Summer is the time to really appreciate your garden, so let’s maximise your enjoyment by making the landscape look as spectacular as possible!

There’s nothing worse than finally sitting on your favourite sun lounger, only to notice how various parts of the garden aren’t looking as good as they ought to. If you think you’ve left it too late to improve your garden, don’t worry; here are some easy ways to improve it which will make a world of difference.

5 tips to transform your garden

  1. Photograph your garden as it is now. Photographs help you see the overall picture, which you can sometimes miss when you are actually in the garden. You can use them to look at your garden objectively and make any necessary changes.
  2. Cut back any untidy plants that have finished flowering (unless you live somewhere hot and dry, where you should wait until it’s cooler). Just a little bit of a tidy up does wonders to the look of your garden.
  3. Edge your lawn, preferably in a coherent shape, to improve the look and flow of your garden.
  4. Fill in any gaps with seasonal perennials or annuals in tubs. A big burst of flowers creates dramatic interest and livens up any dull spots.
  5. Strategically place focal points like benches, pots, urns and statues in key viewing locations. This draws the eye around the garden and creates visual full stops, bringing coherency to any unruly planting schemes.

Then it’s just a matter of inviting your friends and family around for a barbecue, while showing off your wonderful landscape. Oh, and throw a burger or two on for me please!

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Comments

comments


Rachel Mathews
Rachel Mathews

Professional international garden designer for over 25 years. My mission is to de-mystify garden design and make it easy for people to successfully design their own garden - without needing to spend a fortune!

    9 replies to "How to make your garden look spectacular this summer!"

    • Jenny

      I can’t help feeling that the photograph was taken in a Texas garden. Both those plants are staples of the summer garden. You are right about cutting back spent plants. I just spent the last 2 weeks doing that after our 5 week trip. It looked terrible with all the spring annuals gone to seed. It looks better already. I also back many of the blooming perennials now, despite the heat. That is because we really have two seasons in hot places and cutting back will mean a great fall garden, although with 15 consecutive triple digit days who knows what the fall will look like. Thanks for your advice.

    • Rachel Mathews

      It does look a bit like a Texan garden doesn’t it! A bit of a summer cut back and tidy up does make a huge difference.

      Really loved all the pictures you took of all the UK gardens you visited. For those that haven’t yet seen them, it’s a must to look at https://wwwrockrose.blogspot.com/2011/06/great-english-garden-trip-day-4.html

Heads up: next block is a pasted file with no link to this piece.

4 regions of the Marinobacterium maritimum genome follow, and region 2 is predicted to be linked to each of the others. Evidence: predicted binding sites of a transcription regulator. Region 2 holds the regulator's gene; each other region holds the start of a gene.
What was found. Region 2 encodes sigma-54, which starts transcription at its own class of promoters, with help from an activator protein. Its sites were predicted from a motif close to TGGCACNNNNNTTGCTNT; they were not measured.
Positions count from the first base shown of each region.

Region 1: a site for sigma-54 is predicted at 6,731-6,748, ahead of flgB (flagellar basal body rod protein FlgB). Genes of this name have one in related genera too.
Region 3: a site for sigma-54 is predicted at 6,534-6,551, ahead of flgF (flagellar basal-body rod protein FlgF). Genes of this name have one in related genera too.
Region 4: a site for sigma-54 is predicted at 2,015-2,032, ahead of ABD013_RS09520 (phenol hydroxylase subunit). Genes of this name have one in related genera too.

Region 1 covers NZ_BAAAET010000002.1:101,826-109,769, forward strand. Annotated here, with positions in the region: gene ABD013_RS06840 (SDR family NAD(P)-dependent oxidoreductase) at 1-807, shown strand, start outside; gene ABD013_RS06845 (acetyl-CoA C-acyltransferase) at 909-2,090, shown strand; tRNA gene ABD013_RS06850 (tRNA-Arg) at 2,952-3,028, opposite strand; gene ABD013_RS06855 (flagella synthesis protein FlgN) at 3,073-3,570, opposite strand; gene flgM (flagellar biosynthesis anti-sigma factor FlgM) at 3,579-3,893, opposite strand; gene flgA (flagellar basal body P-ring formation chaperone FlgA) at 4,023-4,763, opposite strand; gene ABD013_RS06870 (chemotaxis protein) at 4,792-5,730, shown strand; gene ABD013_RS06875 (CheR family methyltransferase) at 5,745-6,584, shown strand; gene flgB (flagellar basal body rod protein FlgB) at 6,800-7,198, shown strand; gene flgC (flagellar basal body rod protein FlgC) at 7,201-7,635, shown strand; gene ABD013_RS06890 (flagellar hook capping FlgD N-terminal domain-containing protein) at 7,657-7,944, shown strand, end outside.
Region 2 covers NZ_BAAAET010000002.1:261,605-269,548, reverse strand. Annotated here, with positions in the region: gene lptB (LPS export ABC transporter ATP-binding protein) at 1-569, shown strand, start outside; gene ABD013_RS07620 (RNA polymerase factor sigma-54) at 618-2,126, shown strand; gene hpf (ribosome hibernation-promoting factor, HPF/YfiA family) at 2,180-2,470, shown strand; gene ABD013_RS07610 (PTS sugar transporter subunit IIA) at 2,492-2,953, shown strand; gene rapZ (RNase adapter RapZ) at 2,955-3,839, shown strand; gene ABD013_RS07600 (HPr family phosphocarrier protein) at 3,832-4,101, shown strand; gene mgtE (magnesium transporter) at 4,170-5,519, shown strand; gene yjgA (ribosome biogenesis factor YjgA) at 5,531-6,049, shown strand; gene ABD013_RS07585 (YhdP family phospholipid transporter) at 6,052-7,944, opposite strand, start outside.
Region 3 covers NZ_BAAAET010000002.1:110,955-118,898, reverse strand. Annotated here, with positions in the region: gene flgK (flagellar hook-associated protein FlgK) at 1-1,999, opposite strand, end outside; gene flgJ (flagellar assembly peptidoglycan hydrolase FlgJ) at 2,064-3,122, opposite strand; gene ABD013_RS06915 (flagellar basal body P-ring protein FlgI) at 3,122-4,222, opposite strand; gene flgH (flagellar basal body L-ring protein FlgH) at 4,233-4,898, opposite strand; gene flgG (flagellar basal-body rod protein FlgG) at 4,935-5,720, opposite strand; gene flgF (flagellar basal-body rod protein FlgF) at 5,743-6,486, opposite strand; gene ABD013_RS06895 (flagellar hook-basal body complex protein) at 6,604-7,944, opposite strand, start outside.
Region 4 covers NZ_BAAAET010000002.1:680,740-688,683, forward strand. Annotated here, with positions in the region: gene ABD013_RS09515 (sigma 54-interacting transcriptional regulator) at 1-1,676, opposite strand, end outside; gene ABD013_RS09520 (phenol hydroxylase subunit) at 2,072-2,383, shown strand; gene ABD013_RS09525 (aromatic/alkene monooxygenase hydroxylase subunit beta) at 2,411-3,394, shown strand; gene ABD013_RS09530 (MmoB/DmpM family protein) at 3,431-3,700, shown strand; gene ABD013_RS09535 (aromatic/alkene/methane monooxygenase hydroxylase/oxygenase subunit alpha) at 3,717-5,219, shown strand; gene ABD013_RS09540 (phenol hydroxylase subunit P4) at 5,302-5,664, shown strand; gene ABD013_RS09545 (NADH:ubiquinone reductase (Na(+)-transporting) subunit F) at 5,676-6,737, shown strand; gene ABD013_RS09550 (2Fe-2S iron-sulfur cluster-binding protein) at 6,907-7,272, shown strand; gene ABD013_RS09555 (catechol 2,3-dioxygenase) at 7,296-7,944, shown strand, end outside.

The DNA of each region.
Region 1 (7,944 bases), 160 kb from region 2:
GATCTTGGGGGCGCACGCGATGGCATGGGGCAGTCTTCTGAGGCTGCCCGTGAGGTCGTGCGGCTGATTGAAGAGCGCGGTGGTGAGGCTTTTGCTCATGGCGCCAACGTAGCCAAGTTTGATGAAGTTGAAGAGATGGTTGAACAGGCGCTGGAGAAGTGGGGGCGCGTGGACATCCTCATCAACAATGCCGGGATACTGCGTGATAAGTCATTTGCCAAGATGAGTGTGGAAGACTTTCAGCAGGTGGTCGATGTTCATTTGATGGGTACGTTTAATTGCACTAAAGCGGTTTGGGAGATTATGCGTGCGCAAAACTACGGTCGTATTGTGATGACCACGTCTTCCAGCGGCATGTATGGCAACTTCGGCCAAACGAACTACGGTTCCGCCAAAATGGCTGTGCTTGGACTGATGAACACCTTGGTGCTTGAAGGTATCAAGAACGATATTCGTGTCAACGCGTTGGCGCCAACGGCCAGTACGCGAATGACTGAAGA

• Mike Korner

      OK, that is a seriously nice picture Rachel. It triggered a thought that may lead to a small piece of fence being added to a small flower/bird garden I constantly see out my window. I still want flowers that bloom 365 days a year. Kind of hard given that our temperatures (Iowa USA) go from -20F to +110F (-28C to 43C). But hey, a guy can dream 🙂

    • Rachel Mathews

      That’s an easy one Mike, you can indeed get those 365 days a year flowers, but I think they’re plastic! 😉

      There are some pretty hardy flowers, check out the plant picking tool for advice https://www.successfulgardendesign.com/great-new-garden-plant-picking-resource-and-its-free/

    • It’s a great photo, I agree. It really shows how a simple plant arrangement can be pleasing to the eye. Rudbeckia and Echinacea are two of my favorite summer-time perennials – they are both native to Kansas and attract butterflies, which feed on the nectar. Rabbits just happen to love eating Rudbeckia, unfortunately. While I love the wildlife in my garden, I don’t appreciate rabbits eating plants I just bought. So, I have wire surrounding my Rudbeckias.

      • Rachel Mathews

        Thanks Alison. I know what you mean about the bunnies eating everything, I have had to do the same thing in a few gardens here, they can be a complete pain!

    • Great tips and great photo, I tell my customers that putting a lawn chair in your garden gives it character plus you can enjoy looking at it while sitting there sipping lemonade:)

    • Landscaping_Katy

      Very helpful, direct to the point post. The tips are so doable. I definitely agree especially with tip D on accenting with a burst of blooms as well as with creating focal points using outdoor furniture, urns, statues etc. All five of your tips will certainly give the landscape/garden a quick “facelift”.

    • Amanda Colberg

      I’ve just found your blog and can’t wait to read some more of your posts. Summertime is great for the garden. Great tips on keeping it looking tip top. I love the idea of taking photos to help plan for next year.

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